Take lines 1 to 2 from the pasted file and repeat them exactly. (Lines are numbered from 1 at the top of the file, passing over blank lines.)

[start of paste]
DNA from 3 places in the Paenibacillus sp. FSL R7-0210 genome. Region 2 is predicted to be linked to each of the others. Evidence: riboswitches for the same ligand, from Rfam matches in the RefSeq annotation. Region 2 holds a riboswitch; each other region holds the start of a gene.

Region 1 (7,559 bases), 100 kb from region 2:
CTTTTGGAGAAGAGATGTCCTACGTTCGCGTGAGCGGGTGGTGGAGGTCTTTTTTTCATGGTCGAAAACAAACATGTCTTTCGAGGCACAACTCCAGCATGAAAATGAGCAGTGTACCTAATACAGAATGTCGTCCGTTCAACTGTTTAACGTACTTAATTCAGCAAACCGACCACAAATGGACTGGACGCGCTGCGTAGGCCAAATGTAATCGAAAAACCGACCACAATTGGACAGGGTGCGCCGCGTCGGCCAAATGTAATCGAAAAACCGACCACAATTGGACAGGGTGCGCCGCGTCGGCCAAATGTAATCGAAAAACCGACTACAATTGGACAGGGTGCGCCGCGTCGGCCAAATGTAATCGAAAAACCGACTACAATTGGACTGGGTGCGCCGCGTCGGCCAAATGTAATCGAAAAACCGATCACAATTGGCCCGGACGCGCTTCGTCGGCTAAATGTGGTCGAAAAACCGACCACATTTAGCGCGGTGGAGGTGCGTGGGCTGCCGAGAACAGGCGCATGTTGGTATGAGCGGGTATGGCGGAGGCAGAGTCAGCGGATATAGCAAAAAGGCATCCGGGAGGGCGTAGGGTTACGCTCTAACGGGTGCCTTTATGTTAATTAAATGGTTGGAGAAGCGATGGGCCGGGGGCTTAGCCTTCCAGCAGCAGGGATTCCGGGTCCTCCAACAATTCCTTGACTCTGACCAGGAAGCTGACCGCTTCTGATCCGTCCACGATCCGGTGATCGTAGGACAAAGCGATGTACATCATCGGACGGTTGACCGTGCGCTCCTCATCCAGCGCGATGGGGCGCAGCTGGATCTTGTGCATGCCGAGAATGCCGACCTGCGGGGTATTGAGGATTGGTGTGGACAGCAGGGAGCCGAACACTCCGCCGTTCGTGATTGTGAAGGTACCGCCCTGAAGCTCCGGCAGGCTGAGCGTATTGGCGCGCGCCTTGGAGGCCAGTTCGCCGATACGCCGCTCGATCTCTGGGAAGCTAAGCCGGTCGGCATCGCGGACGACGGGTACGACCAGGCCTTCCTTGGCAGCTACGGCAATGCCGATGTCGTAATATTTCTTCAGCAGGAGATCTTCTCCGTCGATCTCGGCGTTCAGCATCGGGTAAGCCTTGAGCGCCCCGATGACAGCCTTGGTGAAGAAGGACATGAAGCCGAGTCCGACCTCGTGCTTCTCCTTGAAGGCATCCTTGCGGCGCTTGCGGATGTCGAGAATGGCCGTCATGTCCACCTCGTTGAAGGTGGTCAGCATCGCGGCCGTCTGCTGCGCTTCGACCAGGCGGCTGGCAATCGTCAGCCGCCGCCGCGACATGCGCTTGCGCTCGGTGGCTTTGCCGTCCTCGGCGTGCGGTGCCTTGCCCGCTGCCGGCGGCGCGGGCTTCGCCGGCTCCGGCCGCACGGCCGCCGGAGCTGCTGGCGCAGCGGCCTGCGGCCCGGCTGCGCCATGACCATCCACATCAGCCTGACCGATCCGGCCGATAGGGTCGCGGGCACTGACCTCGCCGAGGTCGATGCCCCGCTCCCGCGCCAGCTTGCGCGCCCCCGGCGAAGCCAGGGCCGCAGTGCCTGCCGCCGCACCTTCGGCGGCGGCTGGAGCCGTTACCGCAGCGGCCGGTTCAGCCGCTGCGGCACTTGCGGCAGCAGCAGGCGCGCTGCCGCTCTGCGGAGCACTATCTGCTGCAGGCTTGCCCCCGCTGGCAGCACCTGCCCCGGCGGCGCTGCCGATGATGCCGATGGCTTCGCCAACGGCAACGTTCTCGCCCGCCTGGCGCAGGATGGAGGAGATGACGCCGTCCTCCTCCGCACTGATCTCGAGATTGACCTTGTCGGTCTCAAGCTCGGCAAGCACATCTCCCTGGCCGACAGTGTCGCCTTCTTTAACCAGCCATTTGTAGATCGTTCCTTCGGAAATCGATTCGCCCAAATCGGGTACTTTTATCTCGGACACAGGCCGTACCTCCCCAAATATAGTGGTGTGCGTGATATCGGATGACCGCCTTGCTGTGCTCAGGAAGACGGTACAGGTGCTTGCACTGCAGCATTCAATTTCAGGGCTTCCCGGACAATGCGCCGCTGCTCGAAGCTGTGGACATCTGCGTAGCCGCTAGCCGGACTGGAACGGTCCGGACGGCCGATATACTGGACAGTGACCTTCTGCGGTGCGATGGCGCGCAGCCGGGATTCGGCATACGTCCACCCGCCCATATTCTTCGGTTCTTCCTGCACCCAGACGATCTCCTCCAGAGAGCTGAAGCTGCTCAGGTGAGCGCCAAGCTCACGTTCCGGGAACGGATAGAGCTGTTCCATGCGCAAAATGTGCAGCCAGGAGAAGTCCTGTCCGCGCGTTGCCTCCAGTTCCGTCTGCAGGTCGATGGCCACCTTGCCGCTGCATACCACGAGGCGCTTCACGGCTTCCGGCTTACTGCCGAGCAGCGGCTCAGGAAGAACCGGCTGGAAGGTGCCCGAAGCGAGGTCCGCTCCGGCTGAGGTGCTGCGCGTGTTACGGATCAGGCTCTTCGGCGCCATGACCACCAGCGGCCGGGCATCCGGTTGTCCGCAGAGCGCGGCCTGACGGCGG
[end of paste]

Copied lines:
DNA from 3 places in the Paenibacillus sp. FSL R7-0210 genome. Region 2 is predicted to be linked to each of the others. Evidence: riboswitches for the same ligand, from Rfam matches in the RefSeq annotation. Region 2 holds a riboswitch; each other region holds the start of a gene.

Region 1 (7,559 bases), 100 kb from region 2: